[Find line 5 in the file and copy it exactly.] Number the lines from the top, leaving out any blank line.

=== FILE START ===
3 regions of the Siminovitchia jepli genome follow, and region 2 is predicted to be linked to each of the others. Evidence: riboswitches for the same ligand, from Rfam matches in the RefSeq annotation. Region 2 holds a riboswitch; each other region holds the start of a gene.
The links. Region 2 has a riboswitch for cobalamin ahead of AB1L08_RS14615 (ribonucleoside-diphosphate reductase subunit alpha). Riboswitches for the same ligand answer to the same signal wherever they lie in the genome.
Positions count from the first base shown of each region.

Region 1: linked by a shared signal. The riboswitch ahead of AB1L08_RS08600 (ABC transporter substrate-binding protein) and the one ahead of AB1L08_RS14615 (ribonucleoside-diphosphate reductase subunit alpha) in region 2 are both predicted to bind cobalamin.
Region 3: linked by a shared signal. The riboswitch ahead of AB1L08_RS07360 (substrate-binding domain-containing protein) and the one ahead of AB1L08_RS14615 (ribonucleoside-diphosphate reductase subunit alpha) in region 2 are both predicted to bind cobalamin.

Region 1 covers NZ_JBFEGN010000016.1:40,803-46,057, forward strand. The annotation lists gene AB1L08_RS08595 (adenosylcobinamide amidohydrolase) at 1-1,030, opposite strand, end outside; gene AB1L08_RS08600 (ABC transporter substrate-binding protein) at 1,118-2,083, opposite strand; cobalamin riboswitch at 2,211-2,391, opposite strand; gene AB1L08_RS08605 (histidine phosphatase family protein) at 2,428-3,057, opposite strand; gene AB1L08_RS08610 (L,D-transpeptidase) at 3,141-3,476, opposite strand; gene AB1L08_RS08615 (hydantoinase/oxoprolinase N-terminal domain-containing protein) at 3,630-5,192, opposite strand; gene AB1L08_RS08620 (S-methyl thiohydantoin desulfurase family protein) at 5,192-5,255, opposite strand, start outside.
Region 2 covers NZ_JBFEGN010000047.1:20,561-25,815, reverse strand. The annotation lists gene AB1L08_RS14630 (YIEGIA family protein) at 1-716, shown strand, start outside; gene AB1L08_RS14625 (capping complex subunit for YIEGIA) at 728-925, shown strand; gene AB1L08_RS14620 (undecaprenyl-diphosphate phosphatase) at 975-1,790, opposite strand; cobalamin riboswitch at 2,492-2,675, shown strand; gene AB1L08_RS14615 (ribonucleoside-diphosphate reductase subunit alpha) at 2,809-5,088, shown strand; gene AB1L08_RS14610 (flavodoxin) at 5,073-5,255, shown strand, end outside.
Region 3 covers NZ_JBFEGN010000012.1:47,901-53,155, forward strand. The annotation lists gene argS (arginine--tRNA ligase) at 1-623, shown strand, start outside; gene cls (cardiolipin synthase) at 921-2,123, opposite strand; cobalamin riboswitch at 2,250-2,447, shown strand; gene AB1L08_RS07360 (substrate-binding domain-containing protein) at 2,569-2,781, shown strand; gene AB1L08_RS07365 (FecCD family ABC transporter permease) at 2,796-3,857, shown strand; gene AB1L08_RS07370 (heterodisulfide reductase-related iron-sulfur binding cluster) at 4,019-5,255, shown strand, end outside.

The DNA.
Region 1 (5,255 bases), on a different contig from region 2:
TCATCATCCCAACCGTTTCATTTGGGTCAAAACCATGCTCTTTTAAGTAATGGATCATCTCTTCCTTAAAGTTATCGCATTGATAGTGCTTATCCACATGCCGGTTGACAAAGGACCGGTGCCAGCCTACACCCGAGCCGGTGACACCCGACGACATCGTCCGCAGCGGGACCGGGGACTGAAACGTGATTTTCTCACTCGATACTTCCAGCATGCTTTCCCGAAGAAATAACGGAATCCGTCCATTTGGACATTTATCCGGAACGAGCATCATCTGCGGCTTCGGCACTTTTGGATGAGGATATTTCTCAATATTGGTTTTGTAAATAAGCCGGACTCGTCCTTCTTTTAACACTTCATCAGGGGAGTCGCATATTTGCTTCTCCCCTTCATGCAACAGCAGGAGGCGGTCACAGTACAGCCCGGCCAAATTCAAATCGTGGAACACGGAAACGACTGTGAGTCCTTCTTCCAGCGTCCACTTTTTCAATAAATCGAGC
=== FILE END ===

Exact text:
Region 3: linked by a shared signal. The riboswitch ahead of AB1L08_RS07360 (substrate-binding domain-containing protein) and the one ahead of AB1L08_RS14615 (ribonucleoside-diphosphate reductase subunit alpha) in region 2 are both predicted to bind cobalamin.